CABSAT.Virtual provided an engagement opportunity for the full broadcast and satellite industry ecosystem, featuring qualified, influential buyers, networking with decision-makers and business pitches from across the world.
CABSAT.Virtual, the Middle East and North Africa’s first-ever virtual event for the broadcast, satellite and content communities, today concluded its virtual conference content and exhibition platform, successfully rounding off an initiative which has unified the entire content journey, from content creation to production and distribution.
Following the decision to move the physical edition of CABSAT to May 24-26, 2021, CABSAT.Virtual provided an engagement opportunity for the full broadcast and satellite industry ecosystem, featuring qualified, influential buyers, networking with decision-makers and business pitches from across the world.
Thomas Loffler, AVP, Exhibitions and Show Director, CABSAT, said: “CABSAT.Virtual has presented a unique opportunity for the broadcast, content and satellite industries to reconnect in these testing times, providing the chance to engage with world-class speakers, attendees and experts. Building on the success of CABSAT.Virtual, we are hugely excited to welcome you back to Dubai to the physical edition of CABSAT from May 24-26, 2021 at Dubai World Trade Centre.”
With broadcasters eager to offer a wider choice of programming and services, with better quality, interactivity and convenience, CABSAT.Virtual experts discussed the potential for new hybrid broadcasting solutions and the extent to which DTT projects are being rolled out across the region.
Suresh Kumar Nair, Director of Technology, Sky News Arabia, said: “The MENA region is one of the fastest growers in terms of content consumption. There’s a diversity of the audience in the region, and people want content that goes straight to their country or region. We have focused specifically on North African news, and we’ve adapted our way of presenting to new formats, and to a hybrid model of programming and presentation.”
Dr.Naser Refaat, CTO, Rotana TV, remarked: “The landscape is changing in terms of society but people want a consistent experience and intelligent metadata tagging. We’ve found that there is a lot of pressure on broadcast networks due to limited streams of ad revenue – there are roughly 1,000+ Arabic channels with a total of $1bn of ad revenue, and 60% of this goes to two networks.”
Majed Al Suwaidi, Managing Director Dubai Media City, Dubai Studio City, and Dubai Production City and Head of in5 discussed how Dubai is working to create a best-in-class platform for entrepreneurs and startups.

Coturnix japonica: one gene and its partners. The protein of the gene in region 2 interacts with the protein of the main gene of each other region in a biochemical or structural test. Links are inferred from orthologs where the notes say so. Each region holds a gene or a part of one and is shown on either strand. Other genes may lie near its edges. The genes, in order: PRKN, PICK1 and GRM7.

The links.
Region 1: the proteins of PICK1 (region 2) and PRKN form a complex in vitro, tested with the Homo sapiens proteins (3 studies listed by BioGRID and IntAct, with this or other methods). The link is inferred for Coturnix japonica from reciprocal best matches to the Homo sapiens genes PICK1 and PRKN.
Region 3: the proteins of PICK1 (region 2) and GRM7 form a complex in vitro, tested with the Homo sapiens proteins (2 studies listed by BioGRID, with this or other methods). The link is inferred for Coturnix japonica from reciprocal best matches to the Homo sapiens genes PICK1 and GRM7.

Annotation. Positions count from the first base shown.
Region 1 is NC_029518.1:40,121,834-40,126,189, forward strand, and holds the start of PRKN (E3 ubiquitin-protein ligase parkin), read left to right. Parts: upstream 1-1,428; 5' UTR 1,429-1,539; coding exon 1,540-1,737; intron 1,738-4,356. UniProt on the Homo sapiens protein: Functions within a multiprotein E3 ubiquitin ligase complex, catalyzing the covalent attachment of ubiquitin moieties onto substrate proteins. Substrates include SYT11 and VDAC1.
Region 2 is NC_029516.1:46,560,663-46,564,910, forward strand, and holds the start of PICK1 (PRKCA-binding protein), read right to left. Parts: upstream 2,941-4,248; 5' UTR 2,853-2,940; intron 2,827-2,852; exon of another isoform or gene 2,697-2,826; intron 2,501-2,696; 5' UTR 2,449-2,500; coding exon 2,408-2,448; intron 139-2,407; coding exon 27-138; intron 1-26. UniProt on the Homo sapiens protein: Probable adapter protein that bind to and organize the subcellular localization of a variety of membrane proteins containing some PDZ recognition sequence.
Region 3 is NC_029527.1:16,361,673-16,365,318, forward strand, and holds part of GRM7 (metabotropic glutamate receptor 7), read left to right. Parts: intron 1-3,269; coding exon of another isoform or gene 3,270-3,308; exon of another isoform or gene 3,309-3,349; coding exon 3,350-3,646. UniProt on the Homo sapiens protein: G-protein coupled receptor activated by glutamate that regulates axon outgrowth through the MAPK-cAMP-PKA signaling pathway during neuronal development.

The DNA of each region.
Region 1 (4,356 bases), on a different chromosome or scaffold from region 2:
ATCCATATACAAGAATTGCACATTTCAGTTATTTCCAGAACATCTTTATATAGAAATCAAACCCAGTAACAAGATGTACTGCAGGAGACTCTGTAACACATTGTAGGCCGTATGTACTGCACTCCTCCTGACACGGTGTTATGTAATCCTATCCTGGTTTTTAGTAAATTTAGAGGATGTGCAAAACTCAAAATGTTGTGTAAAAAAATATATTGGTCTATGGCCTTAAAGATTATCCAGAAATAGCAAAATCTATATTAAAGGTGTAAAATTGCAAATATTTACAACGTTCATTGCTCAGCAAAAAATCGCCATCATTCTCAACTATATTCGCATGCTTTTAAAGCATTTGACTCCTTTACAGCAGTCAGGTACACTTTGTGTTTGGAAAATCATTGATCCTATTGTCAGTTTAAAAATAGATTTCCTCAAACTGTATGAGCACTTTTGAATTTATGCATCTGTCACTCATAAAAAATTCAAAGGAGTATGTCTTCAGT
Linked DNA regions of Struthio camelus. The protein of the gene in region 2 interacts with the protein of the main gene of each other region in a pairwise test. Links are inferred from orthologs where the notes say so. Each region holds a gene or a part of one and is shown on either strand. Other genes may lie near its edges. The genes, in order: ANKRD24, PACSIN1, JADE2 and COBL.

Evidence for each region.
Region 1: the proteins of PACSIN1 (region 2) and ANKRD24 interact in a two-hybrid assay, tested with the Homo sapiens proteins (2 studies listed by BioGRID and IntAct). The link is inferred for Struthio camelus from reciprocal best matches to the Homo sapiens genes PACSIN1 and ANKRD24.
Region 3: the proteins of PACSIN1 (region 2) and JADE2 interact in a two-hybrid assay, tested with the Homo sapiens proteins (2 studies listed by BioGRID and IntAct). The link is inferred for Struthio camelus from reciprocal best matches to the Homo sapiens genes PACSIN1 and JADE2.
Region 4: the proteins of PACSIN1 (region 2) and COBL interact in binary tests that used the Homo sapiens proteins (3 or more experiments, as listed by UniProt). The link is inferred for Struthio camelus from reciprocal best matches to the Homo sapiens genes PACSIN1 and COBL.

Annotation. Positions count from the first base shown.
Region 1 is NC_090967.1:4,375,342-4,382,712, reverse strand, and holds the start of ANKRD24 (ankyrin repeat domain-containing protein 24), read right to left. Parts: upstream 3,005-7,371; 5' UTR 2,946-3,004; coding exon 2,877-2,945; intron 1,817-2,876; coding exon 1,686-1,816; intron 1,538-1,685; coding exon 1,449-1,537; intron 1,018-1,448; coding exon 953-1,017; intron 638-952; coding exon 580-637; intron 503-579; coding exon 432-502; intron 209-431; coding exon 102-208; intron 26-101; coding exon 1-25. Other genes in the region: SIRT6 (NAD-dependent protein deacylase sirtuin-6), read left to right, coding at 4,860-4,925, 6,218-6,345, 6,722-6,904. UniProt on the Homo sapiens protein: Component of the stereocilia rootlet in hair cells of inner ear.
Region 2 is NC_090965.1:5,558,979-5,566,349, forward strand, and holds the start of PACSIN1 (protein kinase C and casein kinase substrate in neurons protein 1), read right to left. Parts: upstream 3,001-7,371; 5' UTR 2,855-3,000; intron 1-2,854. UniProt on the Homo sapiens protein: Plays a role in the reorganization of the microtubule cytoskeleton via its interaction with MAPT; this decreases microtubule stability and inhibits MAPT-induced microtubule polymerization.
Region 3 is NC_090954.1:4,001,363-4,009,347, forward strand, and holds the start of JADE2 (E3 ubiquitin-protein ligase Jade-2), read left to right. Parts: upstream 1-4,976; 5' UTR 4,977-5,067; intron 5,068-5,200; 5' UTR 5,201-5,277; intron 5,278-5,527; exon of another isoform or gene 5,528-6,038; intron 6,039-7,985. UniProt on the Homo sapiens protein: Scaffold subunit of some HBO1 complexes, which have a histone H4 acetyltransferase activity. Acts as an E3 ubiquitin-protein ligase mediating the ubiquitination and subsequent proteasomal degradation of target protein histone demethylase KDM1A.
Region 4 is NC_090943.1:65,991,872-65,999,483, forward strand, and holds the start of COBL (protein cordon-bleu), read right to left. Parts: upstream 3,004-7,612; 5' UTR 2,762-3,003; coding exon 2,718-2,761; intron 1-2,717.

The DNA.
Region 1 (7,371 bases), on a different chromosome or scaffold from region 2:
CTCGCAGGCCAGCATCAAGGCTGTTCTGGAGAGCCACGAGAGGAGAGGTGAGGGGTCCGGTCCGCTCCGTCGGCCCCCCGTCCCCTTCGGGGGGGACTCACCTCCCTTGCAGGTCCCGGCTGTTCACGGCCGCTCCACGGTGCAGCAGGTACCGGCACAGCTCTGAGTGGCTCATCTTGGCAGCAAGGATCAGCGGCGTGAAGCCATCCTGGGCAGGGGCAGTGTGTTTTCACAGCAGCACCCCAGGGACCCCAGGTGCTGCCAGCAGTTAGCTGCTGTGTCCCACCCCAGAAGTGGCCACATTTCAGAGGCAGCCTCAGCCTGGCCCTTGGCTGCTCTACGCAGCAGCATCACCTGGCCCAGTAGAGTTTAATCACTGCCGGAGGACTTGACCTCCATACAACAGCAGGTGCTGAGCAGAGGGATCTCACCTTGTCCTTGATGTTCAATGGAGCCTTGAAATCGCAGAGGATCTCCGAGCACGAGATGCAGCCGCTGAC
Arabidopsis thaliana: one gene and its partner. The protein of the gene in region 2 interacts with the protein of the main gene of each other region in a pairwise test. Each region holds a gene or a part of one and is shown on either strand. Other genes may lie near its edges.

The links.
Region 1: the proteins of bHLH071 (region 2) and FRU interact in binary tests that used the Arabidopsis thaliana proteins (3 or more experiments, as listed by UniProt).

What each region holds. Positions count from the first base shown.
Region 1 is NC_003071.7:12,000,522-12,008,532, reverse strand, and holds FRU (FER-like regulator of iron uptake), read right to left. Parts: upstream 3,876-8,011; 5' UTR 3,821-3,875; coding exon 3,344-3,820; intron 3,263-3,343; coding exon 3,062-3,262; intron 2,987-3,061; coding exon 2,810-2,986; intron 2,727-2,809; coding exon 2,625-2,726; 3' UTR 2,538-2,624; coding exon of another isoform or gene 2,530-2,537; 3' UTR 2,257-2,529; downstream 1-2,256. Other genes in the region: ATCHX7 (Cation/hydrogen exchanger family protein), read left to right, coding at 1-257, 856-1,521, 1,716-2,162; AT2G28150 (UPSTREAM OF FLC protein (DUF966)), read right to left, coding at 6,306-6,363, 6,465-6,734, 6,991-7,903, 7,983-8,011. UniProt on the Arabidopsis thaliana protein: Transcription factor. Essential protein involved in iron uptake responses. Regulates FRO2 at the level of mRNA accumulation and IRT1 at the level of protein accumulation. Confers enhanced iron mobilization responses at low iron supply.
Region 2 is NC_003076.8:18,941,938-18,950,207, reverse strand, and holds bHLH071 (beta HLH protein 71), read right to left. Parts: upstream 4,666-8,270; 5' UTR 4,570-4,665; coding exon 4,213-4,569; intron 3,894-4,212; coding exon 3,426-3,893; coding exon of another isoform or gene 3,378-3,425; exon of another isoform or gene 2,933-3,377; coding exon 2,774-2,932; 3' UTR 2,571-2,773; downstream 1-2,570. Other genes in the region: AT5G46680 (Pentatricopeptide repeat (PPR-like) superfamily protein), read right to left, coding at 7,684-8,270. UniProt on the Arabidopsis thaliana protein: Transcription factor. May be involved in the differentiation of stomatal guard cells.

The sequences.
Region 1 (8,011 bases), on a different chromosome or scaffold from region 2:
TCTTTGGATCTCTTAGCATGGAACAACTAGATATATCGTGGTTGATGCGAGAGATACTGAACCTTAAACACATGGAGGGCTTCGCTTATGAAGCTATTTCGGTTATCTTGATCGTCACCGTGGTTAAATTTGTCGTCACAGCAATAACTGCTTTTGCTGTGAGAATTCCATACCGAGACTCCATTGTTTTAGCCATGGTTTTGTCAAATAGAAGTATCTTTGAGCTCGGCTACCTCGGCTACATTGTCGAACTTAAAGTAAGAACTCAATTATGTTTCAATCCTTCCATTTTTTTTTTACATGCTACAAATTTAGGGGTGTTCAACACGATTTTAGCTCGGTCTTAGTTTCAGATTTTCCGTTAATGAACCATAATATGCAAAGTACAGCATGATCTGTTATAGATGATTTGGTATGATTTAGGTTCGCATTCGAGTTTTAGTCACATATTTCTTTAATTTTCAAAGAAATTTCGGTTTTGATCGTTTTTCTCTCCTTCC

Al Suwaidi said: “Startups at in5 raised a record-breaking AED 65 million in funding during the first six months of the year. We grew and attracted dozens of new companies and saw the importance of enabling local and international entrepreneurs. We looked at how we could serve them best, how we could help navigate these exceptional times, and how to bring their ideas to fruition. We’ve created an infrastructure that caters for all sectors within Dubai’s dynamic media ecosystem. Production-focused startups require space, specialised facilities, digital talent and technical skills.
“The media innovation centre houses everything from a boardroom and a screening room to office spaces, training rooms for workshops, editing suites, voice recording studios, production studios and a green room. We also have state-of-the-art equipment available on request. We’ve helped to create a community with all these aspects and hope to see more exciting projects coming out of the region in the future.”
Raffaele Annecchino, President, ViacomCBS Networks Europe, Middle East, Africa and Digital Mobile Strategy, ViacomCBS Networks International, discussed how significant growth in on-demand content consumption has opened up a variety of opportunities for media companies, while innovations brought on by 5G technology are poised to impact the whole entertainment industry.
Raffaele Annecchino, President, ViacomCBS Networks Europe, Middle East, Africa and Asia and Digital Mobile Strategy, ViacomCBS Networks International, said: “Streaming is a key pillar of our strategy, and part of our strength is the fact that we’re a global content powerhouse; we spend $13bn a year producing premium content at a global level, which is a crucial asset in this new world. The world has never watched as much television or content as we have today, so our combination of AVOD (Pluto TV), which is actually booming this year, and SVOD services, will put us in a good position for the future.
“Our aim is to become as powerful a player in streaming as we are in linear TV. Content has always been king, but the owner is now even more important. 5G will be remembered as introducing a moment when our lives changed drastically – it presents a big content distribution opportunity for billions of people and will impact the way we offer a different type of product. We’re working on a range of exciting innovation projects, including kids’ smartwatch which will connect them with content, and we’re also testing car-connected content distribution streaming.”
With advertising sales revenue plummeting, piracy rampant and streaming services gathering pace, experts discussed the potential and need for new business models in broadcast media.